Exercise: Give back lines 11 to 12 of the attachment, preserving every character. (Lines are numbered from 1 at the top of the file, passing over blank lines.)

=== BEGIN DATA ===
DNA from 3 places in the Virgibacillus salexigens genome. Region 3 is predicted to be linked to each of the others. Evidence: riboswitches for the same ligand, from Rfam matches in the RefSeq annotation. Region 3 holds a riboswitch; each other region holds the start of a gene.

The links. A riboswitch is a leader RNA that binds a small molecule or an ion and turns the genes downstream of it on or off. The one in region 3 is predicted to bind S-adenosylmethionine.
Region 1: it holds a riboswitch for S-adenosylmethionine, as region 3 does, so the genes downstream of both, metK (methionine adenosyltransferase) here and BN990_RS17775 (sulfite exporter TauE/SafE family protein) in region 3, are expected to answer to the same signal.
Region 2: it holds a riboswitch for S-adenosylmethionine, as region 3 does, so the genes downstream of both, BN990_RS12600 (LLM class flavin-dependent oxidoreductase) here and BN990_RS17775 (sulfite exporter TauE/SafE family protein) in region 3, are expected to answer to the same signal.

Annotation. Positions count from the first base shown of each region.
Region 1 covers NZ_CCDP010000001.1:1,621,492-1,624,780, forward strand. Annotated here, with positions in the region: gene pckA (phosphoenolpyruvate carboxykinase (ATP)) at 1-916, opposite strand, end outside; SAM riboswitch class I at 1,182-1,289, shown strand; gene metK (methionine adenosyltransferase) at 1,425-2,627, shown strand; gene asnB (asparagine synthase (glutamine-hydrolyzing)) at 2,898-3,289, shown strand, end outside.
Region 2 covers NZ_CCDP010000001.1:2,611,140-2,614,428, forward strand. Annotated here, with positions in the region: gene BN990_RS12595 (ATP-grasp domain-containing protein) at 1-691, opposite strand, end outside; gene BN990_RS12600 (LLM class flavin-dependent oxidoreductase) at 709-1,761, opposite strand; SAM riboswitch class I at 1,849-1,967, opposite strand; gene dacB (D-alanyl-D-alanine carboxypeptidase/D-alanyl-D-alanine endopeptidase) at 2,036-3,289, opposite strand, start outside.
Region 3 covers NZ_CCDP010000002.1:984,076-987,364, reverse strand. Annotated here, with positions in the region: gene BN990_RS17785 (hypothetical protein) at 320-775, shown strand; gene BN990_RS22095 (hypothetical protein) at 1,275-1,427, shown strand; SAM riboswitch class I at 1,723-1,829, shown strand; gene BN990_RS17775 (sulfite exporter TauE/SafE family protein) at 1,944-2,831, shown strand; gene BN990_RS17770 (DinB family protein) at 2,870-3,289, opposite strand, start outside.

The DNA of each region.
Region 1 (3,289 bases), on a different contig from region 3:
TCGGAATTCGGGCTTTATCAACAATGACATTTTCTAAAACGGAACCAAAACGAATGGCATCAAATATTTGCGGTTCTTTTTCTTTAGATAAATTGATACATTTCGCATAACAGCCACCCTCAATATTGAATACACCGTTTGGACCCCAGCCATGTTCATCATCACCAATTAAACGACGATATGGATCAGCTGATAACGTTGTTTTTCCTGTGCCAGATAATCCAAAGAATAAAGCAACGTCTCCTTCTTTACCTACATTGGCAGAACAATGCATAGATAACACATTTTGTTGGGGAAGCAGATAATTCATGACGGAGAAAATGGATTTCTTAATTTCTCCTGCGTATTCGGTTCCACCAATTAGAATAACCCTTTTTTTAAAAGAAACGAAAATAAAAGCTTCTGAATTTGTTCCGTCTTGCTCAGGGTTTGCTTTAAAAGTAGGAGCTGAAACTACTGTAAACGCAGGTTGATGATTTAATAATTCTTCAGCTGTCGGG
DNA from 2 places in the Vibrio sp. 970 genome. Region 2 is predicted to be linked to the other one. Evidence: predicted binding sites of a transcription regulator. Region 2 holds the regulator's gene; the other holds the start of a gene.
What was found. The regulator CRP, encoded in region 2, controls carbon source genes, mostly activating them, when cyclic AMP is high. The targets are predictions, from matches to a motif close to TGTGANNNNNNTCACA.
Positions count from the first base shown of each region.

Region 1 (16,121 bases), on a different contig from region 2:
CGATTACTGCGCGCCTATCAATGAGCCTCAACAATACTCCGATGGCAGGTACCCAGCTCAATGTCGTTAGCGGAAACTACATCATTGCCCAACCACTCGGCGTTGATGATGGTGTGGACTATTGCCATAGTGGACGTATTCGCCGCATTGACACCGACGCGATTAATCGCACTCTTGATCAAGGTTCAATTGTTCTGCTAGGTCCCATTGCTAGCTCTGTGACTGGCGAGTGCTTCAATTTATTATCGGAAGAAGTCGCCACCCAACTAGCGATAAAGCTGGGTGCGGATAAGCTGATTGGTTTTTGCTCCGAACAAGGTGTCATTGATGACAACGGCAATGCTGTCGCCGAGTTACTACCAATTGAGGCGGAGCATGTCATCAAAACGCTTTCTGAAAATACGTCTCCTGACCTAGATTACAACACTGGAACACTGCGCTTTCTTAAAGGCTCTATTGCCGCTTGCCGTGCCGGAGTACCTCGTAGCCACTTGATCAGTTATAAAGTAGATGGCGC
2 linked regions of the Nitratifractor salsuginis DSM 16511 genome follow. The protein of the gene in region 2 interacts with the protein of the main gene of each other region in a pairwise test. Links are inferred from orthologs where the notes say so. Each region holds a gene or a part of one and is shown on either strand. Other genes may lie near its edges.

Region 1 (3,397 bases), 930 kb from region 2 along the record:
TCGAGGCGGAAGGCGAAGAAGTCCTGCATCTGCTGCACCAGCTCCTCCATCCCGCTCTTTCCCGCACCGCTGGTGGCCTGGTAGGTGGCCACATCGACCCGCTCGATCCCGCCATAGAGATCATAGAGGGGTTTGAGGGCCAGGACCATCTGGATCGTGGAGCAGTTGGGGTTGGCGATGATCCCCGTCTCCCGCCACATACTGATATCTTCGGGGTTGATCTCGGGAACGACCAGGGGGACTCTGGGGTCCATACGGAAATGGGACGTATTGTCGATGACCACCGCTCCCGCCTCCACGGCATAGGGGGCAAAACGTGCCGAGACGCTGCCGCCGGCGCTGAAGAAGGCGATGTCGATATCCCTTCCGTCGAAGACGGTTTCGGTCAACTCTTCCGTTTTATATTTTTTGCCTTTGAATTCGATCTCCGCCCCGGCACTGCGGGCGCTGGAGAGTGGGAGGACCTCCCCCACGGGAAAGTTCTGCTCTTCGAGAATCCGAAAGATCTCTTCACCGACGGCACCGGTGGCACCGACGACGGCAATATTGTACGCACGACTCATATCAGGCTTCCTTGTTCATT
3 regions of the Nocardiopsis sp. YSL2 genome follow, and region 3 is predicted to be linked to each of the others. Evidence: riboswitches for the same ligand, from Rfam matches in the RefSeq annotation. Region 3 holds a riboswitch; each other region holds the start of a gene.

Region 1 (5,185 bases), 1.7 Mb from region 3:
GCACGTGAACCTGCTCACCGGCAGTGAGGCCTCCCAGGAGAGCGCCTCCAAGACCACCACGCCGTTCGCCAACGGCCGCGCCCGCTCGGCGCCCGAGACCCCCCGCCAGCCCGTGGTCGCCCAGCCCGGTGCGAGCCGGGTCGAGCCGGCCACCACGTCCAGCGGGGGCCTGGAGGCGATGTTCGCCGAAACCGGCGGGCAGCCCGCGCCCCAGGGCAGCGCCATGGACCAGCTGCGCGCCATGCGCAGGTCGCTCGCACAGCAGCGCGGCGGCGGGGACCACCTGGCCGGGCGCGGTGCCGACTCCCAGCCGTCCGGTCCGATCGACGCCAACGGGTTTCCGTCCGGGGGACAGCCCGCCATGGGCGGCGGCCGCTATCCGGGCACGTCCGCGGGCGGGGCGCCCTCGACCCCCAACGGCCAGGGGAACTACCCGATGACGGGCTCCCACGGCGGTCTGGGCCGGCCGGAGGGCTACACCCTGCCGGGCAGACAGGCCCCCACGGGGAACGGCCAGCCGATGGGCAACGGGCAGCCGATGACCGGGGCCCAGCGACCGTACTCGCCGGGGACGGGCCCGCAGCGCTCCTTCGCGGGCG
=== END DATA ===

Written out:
TCGGAATTCGGGCTTTATCAACAATGACATTTTCTAAAACGGAACCAAAACGAATGGCATCAAATATTTGCGGTTCTTTTTCTTTAGATAAATTGATACATTTCGCATAACAGCCACCCTCAATATTGAATACACCGTTTGGACCCCAGCCATGTTCATCATCACCAATTAAACGACGATATGGATCAGCTGATAACGTTGTTTTTCCTGTGCCAGATAATCCAAAGAATAAAGCAACGTCTCCTTCTTTACCTACATTGGCAGAACAATGCATAGATAACACATTTTGTTGGGGAAGCAGATAATTCATGACGGAGAAAATGGATTTCTTAATTTCTCCTGCGTATTCGGTTCCACCAATTAGAATAACCCTTTTTTTAAAAGAAACGAAAATAAAAGCTTCTGAATTTGTTCCGTCTTGCTCAGGGTTTGCTTTAAAAGTAGGAGCTGAAACTACTGTAAACGCAGGTTGATGATTTAATAATTCTTCAGCTGTCGGG
DNA from 2 places in the Vibrio sp. 970 genome. Region 2 is predicted to be linked to the other one. Evidence: predicted binding sites of a transcription regulator. Region 2 holds the regulator's gene; the other holds the start of a gene.